The World’s Most and Least Livable Cities

Print Email

Cities with the Worst Quality of Living

10. Kinshasa, Democratic Republic of the Congo
> Population: 8.40 million
> Infrastructure rank: 192 (30th lowest)
> National GDP per capita: $217 (the lowest)
> Adults dying prematurely: 387 per 1,000 (20th highest)

Kinshasa is the capital of the Democratic Republic of Congo, one of the most war-torn regions on earth. Most recently, a rebel group took over several major cities in the DRC, but withdrew after being pressured by the international community. Kinshasa’s most popular radio station — backed by the United Nations — was recently taken off the air by the government for, many believe, giving voice to the rebel groups. The DRC is an extremely impoverished nation — an estimated 53% live on less than $1 per day, the highest rate of any country measured by the United Nations.

9. Nouakchott, Mauritania
> Population: 709,000
> Infrastructure rank: 207 (15th lowest)
> National GDP per capita:
$1,185 (36th lowest)
> Adults dying prematurely: 289 per 1,000 (40th highest)

Nouakchott is the capital of Mauritania, where half of the population still depends on agriculture for a living, according to the CIA World Factbook. The country has extensive iron ore deposits, which are its major export. It also has among the most abundant fishing areas in the world, although this resource is predominantly taken advantage of by foreigners. The State Department has issued a travel warning for the country, urging “extreme caution” for those who choose to enter, due to increased activity by Al Qaeda in the Islamic Maghreb.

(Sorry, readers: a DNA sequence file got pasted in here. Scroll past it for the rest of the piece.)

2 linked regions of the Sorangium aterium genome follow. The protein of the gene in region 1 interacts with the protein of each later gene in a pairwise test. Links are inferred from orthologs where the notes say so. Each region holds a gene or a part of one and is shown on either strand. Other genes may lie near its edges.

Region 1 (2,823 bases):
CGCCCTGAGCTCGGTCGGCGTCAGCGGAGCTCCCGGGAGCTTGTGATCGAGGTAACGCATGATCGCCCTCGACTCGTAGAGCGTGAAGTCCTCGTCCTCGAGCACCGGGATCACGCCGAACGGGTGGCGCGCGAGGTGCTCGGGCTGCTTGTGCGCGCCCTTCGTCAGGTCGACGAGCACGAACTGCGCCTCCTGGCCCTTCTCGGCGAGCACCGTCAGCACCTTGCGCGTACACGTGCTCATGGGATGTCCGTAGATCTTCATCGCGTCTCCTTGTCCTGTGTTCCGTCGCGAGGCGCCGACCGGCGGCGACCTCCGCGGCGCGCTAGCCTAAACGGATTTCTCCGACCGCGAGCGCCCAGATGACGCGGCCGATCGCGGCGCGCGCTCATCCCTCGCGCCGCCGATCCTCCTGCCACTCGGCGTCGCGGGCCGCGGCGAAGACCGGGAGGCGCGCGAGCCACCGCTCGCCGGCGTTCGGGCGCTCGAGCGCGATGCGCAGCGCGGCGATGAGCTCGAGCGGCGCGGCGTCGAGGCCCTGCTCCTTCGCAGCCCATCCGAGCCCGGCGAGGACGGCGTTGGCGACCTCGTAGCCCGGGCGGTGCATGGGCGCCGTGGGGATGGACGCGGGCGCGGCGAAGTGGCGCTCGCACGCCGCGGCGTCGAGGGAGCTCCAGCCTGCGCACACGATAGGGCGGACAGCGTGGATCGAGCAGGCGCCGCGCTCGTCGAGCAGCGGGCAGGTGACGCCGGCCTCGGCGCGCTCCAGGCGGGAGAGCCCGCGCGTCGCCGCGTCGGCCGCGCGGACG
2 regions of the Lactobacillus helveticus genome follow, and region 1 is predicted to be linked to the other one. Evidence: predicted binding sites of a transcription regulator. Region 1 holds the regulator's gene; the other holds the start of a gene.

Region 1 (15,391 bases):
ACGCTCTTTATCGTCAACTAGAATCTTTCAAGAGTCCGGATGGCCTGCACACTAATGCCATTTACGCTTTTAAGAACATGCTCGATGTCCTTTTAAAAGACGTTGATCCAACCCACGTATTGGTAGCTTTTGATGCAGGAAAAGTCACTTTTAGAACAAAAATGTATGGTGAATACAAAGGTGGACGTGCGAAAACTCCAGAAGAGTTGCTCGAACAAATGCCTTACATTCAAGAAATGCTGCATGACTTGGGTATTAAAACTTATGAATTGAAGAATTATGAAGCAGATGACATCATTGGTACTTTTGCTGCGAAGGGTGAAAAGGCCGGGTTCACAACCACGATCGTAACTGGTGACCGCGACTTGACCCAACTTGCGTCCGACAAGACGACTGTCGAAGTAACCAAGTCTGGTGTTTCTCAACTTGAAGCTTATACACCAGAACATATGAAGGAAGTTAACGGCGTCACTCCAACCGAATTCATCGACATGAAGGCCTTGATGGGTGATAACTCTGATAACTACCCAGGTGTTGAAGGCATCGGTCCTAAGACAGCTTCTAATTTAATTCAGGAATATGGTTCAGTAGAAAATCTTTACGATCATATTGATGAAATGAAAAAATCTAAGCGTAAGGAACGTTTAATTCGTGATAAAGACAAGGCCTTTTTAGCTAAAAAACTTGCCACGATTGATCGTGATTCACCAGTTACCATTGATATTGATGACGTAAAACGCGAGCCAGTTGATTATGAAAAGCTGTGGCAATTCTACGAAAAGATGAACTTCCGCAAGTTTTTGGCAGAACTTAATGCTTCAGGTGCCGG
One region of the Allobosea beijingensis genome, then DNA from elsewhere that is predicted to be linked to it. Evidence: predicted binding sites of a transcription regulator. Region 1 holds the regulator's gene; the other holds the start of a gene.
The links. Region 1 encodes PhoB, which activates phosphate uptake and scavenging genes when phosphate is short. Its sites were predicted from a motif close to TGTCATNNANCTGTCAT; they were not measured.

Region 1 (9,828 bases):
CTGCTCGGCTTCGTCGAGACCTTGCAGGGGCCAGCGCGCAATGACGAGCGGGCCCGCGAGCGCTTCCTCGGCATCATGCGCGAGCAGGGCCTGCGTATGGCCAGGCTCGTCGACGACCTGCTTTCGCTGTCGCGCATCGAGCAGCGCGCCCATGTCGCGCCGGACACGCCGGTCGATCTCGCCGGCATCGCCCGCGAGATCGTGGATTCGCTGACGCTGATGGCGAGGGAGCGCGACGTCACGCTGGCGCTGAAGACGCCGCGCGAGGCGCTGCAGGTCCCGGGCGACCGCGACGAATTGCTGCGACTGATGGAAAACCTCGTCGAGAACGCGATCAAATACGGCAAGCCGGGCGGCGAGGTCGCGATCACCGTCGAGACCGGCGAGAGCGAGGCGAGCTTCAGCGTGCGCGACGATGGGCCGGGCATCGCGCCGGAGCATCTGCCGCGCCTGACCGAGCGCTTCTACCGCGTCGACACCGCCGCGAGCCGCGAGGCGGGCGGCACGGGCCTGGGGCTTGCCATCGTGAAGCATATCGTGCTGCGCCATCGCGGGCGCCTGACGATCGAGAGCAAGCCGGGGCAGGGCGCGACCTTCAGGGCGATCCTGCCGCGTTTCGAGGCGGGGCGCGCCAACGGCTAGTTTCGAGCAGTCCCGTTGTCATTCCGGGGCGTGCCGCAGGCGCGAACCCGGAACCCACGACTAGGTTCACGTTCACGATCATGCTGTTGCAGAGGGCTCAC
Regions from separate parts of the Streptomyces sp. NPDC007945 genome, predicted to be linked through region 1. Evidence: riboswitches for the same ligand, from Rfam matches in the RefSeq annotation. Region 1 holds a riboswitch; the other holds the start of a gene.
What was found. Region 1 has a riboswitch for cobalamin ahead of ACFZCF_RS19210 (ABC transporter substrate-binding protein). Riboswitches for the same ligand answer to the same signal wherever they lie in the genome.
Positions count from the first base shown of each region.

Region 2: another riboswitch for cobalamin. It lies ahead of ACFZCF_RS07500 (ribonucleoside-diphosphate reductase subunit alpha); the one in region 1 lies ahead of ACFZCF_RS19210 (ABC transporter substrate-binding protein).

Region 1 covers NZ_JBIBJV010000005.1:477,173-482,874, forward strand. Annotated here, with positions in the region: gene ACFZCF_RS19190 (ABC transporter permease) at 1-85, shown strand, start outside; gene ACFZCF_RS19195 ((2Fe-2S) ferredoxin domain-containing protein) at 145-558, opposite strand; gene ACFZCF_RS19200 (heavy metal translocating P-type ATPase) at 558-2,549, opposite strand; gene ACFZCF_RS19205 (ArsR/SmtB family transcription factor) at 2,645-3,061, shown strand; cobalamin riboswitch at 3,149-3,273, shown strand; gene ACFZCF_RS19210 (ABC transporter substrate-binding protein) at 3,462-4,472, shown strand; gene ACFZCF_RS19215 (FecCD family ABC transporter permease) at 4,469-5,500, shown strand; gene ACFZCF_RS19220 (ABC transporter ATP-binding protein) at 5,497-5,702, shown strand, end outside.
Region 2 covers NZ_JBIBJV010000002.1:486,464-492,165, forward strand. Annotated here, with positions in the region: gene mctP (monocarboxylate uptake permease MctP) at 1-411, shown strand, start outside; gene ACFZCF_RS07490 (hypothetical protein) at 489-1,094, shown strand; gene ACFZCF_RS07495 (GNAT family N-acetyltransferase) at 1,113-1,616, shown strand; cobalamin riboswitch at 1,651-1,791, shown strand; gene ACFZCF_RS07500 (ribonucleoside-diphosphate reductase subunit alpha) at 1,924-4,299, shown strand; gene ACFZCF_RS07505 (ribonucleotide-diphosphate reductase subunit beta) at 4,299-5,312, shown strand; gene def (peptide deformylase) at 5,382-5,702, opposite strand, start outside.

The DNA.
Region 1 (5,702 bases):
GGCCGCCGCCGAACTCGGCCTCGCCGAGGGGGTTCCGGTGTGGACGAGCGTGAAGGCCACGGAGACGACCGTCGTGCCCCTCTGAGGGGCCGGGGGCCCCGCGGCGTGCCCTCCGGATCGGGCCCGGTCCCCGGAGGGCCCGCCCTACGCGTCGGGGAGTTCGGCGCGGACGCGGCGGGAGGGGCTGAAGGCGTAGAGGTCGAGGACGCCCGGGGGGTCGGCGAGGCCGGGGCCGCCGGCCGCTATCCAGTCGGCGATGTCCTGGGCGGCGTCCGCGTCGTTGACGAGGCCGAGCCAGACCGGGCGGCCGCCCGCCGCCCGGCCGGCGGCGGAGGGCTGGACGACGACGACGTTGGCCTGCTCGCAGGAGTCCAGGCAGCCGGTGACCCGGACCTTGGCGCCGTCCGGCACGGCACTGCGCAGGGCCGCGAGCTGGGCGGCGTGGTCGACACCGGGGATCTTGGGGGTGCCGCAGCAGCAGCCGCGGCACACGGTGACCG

Also Read: America’s Most Violent States

8. Tbilisi, Georgia
> Population: 1.12 million
> Infrastructure rank: 201 (21st lowest)
> National GDP per capita: $3,210 (69th lowest)
> Adults dying prematurely: 164 per 1,000 (90th lowest)

Georgia gained international attention in 2008 from its conflict with Russia, after which Russia left military forces in the Georgian territories of South Ossetia and Abkhazia,and publicly recognized them as independent countries. The U.S. Department of State currently advises against travel to these areas. In recent years, there have been several terrorist attacks using improvised explosive devices (IEDs) in Georgia, including in Tbilisi. According to the Department of State, “most of these attacks are believed to have originated in the occupied territories of South Ossetia and Abkhazia.” In September 2010, a bomb exploded outside the U.S. embassy in Tbilisi. In February, a bomb was discovered on a car belonging to an Israeli embassy employee.

7. Brazzaville, Republic of the Congo
> Population: 1.29 million
> Infrastructure rank: 218 (4th lowest)
> National GDP per capita: $3,631 (76th lowest)
> Adults dying prematurely: 365 per 1,000 (26th highest)

The State Department notes that crime in Brazzaville, which includes “armed robberies, vehicle break-ins, mugging, and pick pocketing,” is quite common. Brazzaville is located right across the Congo River from Kinshasa, and violence from both cities sometimes spills over into the neighboring region. Since the Republic of Congo relies heavily on the oil industry, it struggled during the global financial crisis. Its prospects have improved following an increase in oil prices and $1.9 billion in debt forgiveness from the IMF in 2010.

6. Sana’a, Yemen
> Population: 2.23 million
> Infrastructure rank: 219 (3rd lowest)
> National GDP per capita: $1,343 (42nd lowest)
> Adults dying prematurely: 209 per 1,000 (70th highest)

Sana’a is the capital of Yemen, where civil unrest and the presence of terrorist groups have led the U.S. State Department to issue a travel warning to U.S. citizens advising against visiting the country. In September, protesters attacked the U.S. embassy in Sana’a. The country’s Abyan province was controlled by an al-Qaeda affiliated group from February 2011 to June 2012. The group, called Ansar al-Shari’a, was accused by Amnesty International of imposing punishments, including summary killings and amputations, on people it accused of spying, sorcery and theft, among other activities.”